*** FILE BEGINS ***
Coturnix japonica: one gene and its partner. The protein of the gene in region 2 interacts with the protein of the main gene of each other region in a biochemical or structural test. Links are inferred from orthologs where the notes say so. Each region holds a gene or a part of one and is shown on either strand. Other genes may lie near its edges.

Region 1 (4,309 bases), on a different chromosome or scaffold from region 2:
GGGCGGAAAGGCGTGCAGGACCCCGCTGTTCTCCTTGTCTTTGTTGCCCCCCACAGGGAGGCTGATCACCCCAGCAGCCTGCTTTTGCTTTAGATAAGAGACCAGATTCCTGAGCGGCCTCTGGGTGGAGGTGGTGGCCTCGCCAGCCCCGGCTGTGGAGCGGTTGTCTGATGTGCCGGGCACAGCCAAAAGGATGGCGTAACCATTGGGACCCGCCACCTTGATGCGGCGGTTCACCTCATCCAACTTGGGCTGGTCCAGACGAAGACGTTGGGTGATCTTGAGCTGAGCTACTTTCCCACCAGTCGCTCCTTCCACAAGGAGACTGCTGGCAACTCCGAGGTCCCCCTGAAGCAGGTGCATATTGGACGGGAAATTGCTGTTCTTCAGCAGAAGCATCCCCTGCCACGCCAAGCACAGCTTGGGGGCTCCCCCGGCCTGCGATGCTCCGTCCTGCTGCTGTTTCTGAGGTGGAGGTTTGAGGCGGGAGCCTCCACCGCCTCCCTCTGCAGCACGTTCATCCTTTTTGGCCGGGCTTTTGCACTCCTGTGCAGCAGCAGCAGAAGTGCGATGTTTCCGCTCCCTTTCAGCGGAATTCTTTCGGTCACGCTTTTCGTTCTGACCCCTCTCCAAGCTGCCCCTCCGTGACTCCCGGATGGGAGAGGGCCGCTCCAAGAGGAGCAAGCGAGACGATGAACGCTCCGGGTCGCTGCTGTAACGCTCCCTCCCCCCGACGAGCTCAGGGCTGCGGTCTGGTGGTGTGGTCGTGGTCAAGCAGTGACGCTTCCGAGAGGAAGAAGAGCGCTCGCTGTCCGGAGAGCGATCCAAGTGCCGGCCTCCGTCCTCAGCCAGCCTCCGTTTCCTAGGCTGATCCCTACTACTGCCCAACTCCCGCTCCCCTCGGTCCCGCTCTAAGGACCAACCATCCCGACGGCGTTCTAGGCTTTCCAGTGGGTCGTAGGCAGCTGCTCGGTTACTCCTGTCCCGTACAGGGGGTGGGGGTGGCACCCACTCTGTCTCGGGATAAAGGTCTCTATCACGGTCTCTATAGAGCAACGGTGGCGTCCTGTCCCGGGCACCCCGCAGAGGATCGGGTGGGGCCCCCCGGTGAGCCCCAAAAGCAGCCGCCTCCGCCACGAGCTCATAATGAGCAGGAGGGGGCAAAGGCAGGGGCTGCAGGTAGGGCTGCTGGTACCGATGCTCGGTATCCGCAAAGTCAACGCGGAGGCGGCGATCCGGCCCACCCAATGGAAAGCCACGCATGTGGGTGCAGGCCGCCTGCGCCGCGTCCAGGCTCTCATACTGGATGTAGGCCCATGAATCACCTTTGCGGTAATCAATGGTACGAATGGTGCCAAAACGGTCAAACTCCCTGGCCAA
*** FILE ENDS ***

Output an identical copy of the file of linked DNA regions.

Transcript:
Coturnix japonica: one gene and its partner. The protein of the gene in region 2 interacts with the protein of the main gene of each other region in a biochemical or structural test. Links are inferred from orthologs where the notes say so. Each region holds a gene or a part of one and is shown on either strand. Other genes may lie near its edges.

Region 1 (4,309 bases), on a different chromosome or scaffold from region 2:
GGGCGGAAAGGCGTGCAGGACCCCGCTGTTCTCCTTGTCTTTGTTGCCCCCCACAGGGAGGCTGATCACCCCAGCAGCCTGCTTTTGCTTTAGATAAGAGACCAGATTCCTGAGCGGCCTCTGGGTGGAGGTGGTGGCCTCGCCAGCCCCGGCTGTGGAGCGGTTGTCTGATGTGCCGGGCACAGCCAAAAGGATGGCGTAACCATTGGGACCCGCCACCTTGATGCGGCGGTTCACCTCATCCAACTTGGGCTGGTCCAGACGAAGACGTTGGGTGATCTTGAGCTGAGCTACTTTCCCACCAGTCGCTCCTTCCACAAGGAGACTGCTGGCAACTCCGAGGTCCCCCTGAAGCAGGTGCATATTGGACGGGAAATTGCTGTTCTTCAGCAGAAGCATCCCCTGCCACGCCAAGCACAGCTTGGGGGCTCCCCCGGCCTGCGATGCTCCGTCCTGCTGCTGTTTCTGAGGTGGAGGTTTGAGGCGGGAGCCTCCACCGCCTCCCTCTGCAGCACGTTCATCCTTTTTGGCCGGGCTTTTGCACTCCTGTGCAGCAGCAGCAGAAGTGCGATGTTTCCGCTCCCTTTCAGCGGAATTCTTTCGGTCACGCTTTTCGTTCTGACCCCTCTCCAAGCTGCCCCTCCGTGACTCCCGGATGGGAGAGGGCCGCTCCAAGAGGAGCAAGCGAGACGATGAACGCTCCGGGTCGCTGCTGTAACGCTCCCTCCCCCCGACGAGCTCAGGGCTGCGGTCTGGTGGTGTGGTCGTGGTCAAGCAGTGACGCTTCCGAGAGGAAGAAGAGCGCTCGCTGTCCGGAGAGCGATCCAAGTGCCGGCCTCCGTCCTCAGCCAGCCTCCGTTTCCTAGGCTGATCCCTACTACTGCCCAACTCCCGCTCCCCTCGGTCCCGCTCTAAGGACCAACCATCCCGACGGCGTTCTAGGCTTTCCAGTGGGTCGTAGGCAGCTGCTCGGTTACTCCTGTCCCGTACAGGGGGTGGGGGTGGCACCCACTCTGTCTCGGGATAAAGGTCTCTATCACGGTCTCTATAGAGCAACGGTGGCGTCCTGTCCCGGGCACCCCGCAGAGGATCGGGTGGGGCCCCCCGGTGAGCCCCAAAAGCAGCCGCCTCCGCCACGAGCTCATAATGAGCAGGAGGGGGCAAAGGCAGGGGCTGCAGGTAGGGCTGCTGGTACCGATGCTCGGTATCCGCAAAGTCAACGCGGAGGCGGCGATCCGGCCCACCCAATGGAAAGCCACGCATGTGGGTGCAGGCCGCCTGCGCCGCGTCCAGGCTCTCATACTGGATGTAGGCCCATGAATCACCTTTGCGGTAATCAATGGTACGAATGGTGCCAAAACGGTCAAACTCCCTGGCCAA